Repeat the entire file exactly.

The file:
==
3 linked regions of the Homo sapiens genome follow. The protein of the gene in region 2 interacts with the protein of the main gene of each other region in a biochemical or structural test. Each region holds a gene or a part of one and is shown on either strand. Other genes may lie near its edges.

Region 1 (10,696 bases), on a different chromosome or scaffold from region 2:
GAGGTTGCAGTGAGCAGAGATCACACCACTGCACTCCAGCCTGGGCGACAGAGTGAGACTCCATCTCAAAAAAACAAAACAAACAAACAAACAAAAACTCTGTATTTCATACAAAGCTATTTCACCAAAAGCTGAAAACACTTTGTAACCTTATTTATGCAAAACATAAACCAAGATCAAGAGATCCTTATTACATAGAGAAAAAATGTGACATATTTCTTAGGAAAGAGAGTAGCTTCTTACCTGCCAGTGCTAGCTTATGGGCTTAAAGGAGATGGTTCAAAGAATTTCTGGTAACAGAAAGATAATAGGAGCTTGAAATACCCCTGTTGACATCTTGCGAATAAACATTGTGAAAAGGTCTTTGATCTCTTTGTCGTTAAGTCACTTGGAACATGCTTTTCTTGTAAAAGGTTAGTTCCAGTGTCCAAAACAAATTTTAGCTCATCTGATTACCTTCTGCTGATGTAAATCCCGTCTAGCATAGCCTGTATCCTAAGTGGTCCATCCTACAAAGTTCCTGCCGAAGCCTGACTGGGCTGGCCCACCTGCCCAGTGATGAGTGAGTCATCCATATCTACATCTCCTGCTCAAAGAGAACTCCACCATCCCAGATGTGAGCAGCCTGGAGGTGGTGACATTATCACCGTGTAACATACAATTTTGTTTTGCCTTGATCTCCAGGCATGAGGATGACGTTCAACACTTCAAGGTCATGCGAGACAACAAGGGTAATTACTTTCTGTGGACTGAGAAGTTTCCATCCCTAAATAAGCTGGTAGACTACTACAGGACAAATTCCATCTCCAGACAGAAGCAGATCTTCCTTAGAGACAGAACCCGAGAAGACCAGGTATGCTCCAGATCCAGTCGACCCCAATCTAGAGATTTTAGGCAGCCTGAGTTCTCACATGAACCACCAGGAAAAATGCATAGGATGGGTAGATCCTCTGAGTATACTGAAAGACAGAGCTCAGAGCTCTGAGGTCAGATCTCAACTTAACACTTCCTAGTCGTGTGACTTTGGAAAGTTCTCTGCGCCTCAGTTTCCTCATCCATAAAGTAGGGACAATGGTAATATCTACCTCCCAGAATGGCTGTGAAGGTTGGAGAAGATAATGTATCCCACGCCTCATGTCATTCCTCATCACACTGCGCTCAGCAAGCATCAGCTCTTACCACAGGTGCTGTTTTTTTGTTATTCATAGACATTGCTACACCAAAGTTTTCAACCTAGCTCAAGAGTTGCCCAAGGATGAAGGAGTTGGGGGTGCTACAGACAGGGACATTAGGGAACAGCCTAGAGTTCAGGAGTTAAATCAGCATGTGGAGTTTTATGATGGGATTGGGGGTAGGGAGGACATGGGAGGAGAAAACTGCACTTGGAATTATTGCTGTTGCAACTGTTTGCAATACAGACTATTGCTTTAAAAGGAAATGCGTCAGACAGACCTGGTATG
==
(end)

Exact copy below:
3 linked regions of the Homo sapiens genome follow. The protein of the gene in region 2 interacts with the protein of the main gene of each other region in a biochemical or structural test. Each region holds a gene or a part of one and is shown on either strand. Other genes may lie near its edges.

Region 1 (10,696 bases), on a different chromosome or scaffold from region 2:
GAGGTTGCAGTGAGCAGAGATCACACCACTGCACTCCAGCCTGGGCGACAGAGTGAGACTCCATCTCAAAAAAACAAAACAAACAAACAAACAAAAACTCTGTATTTCATACAAAGCTATTTCACCAAAAGCTGAAAACACTTTGTAACCTTATTTATGCAAAACATAAACCAAGATCAAGAGATCCTTATTACATAGAGAAAAAATGTGACATATTTCTTAGGAAAGAGAGTAGCTTCTTACCTGCCAGTGCTAGCTTATGGGCTTAAAGGAGATGGTTCAAAGAATTTCTGGTAACAGAAAGATAATAGGAGCTTGAAATACCCCTGTTGACATCTTGCGAATAAACATTGTGAAAAGGTCTTTGATCTCTTTGTCGTTAAGTCACTTGGAACATGCTTTTCTTGTAAAAGGTTAGTTCCAGTGTCCAAAACAAATTTTAGCTCATCTGATTACCTTCTGCTGATGTAAATCCCGTCTAGCATAGCCTGTATCCTAAGTGGTCCATCCTACAAAGTTCCTGCCGAAGCCTGACTGGGCTGGCCCACCTGCCCAGTGATGAGTGAGTCATCCATATCTACATCTCCTGCTCAAAGAGAACTCCACCATCCCAGATGTGAGCAGCCTGGAGGTGGTGACATTATCACCGTGTAACATACAATTTTGTTTTGCCTTGATCTCCAGGCATGAGGATGACGTTCAACACTTCAAGGTCATGCGAGACAACAAGGGTAATTACTTTCTGTGGACTGAGAAGTTTCCATCCCTAAATAAGCTGGTAGACTACTACAGGACAAATTCCATCTCCAGACAGAAGCAGATCTTCCTTAGAGACAGAACCCGAGAAGACCAGGTATGCTCCAGATCCAGTCGACCCCAATCTAGAGATTTTAGGCAGCCTGAGTTCTCACATGAACCACCAGGAAAAATGCATAGGATGGGTAGATCCTCTGAGTATACTGAAAGACAGAGCTCAGAGCTCTGAGGTCAGATCTCAACTTAACACTTCCTAGTCGTGTGACTTTGGAAAGTTCTCTGCGCCTCAGTTTCCTCATCCATAAAGTAGGGACAATGGTAATATCTACCTCCCAGAATGGCTGTGAAGGTTGGAGAAGATAATGTATCCCACGCCTCATGTCATTCCTCATCACACTGCGCTCAGCAAGCATCAGCTCTTACCACAGGTGCTGTTTTTTTGTTATTCATAGACATTGCTACACCAAAGTTTTCAACCTAGCTCAAGAGTTGCCCAAGGATGAAGGAGTTGGGGGTGCTACAGACAGGGACATTAGGGAACAGCCTAGAGTTCAGGAGTTAAATCAGCATGTGGAGTTTTATGATGGGATTGGGGGTAGGGAGGACATGGGAGGAGAAAACTGCACTTGGAATTATTGCTGTTGCAACTGTTTGCAATACAGACTATTGCTTTAAAAGGAAATGCGTCAGACAGACCTGGTATG